British playwright William Shakespeare said, “All the world is a stage,” but the people performing the parts are not just acting out roles.
Brenda Wilson, who is starring in “A Raisin in the Sun” — which opens tonight in Rockingham — said being part of the play is having an impact on her.
“It just means so much to be to be a part of, because I think our people are beginning to relax and forget where we came from,” said Wilson. “This play revives this, and it’s helping to transform me inside.”
Wilson, who plays Lena Younger, the mother of the family, is a life long resident of Richmond County. She is no stranger to theater. She loves the idea of making a character on paper come to life. Wilson has had experience in various acting roles since college. She has also written and produced short Christian-based plays in church including: “A Beacon of Hope,” “General Crack Cocaine,” “What’s His Game” and “Stand on your Knees.”
Wilson is enjoying her character, who she said is trying to understand her children, but doing things she tells them not to do.
“She is acting out things she cannot see,” explained Wilson. “We all do that.”
Wilson said the character she plays is the “glue in the family” and “helps keep everyone together,” she said.
“My favorite part is when I am talking to my daughter after she says her brother is not a man. I tell her there is always something left to love. I’m also talking to my son and telling him I am waiting to look up to him when he becomes a man like his father, not realizing what I am saying to him.”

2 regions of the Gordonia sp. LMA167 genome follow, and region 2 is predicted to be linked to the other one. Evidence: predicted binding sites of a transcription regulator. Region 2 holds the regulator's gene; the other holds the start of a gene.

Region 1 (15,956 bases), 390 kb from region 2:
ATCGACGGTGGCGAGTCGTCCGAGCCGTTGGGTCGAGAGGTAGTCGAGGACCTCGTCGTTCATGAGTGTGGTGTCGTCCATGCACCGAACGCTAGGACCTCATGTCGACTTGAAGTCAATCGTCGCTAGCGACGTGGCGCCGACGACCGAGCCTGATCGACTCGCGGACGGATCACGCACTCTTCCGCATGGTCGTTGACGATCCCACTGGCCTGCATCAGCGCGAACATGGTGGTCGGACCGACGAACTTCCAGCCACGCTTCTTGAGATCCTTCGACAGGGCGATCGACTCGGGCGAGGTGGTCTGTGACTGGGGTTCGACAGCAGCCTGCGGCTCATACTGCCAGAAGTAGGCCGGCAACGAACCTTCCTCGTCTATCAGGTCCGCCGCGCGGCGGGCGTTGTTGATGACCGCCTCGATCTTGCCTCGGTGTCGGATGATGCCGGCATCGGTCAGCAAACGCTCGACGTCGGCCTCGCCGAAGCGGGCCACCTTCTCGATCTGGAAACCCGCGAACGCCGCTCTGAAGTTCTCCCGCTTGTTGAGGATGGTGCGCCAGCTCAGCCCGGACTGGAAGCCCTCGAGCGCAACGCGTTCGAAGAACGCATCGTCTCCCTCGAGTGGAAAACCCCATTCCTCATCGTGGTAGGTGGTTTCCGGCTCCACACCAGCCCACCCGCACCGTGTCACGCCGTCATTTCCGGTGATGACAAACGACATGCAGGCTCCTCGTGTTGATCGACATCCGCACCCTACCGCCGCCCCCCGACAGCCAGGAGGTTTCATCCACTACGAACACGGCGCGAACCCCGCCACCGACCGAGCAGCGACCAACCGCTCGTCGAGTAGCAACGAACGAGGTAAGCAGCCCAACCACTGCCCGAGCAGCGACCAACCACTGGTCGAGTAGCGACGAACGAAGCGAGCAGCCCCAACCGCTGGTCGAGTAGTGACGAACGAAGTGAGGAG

Wilson sees that while some people have hopes, others may be held back by labels. She sees how the play fits into the context of the Civil Rights movement, and said that, having been written in 1959, “ushered in Martin Luther King, Jr.”
“This play is not just about family life,” she said. “When they talk, you can see the whole country.”
Wilson admitted that she didn’t understand the significance of the play when she first saw it. She has heard other people say similar things, that the play seemed like a family talking, nothing more.
“I see this as educational. I’ve been watching with such awe. My mind is opening up with possibilities. It’s nothing but a sermon in art form. Everybody doesn’t learn the same way. We want to help people look at other people as gifts from God. Our purpose to be here is to love each other and help each other. I’m so appreciative to have the privilege to be a part of this,” she said.
Although inspired, Wilson said rehearsal hasn’t been easy.
“It has been the most difficult thing I have done. Shelly is a perfectionist and she demands excellence. At first I was a little hurt by the criticism, but now I know it’s all constructive. I thought, I might as well humble myself and do what she says and I’ve been better as a result of it. I have grown through leaps and bounds just as a result of this play. I think we are so blessed to have Shelly. The caliber of her experience is phenomenal. We need to give her the respect she deserves. I have learned so much from watching her. I think we need to make sure we let her know how much we appreciate her.”
Shelly Walker, the director of Richmond Community Theatre, is excited about her second play in Richmond County. The play opens today at 8 p.m. and tickets are $9. The play runs from Feb. 16-19 and Feb. 23-25. Sunday shows start at 2 p.m.
Wilson said some members of the audience may identify with her character.
“I respect this character so much,” said Wilson. “She was a peace-maker, a woman of God. She taught them to love each other. How we respond to authority says a lot about how our mothers raised us.”
For more information about “A Raisin in the Sun” contact the Richmond Community Theatre at 910-997-3765. The theatre is located at 109 E. Washington St., Rockingham.
— Staff Writer Dawn M. Kurry can be reached at 910-997-3111, ext. 15, or by email at email@example.com.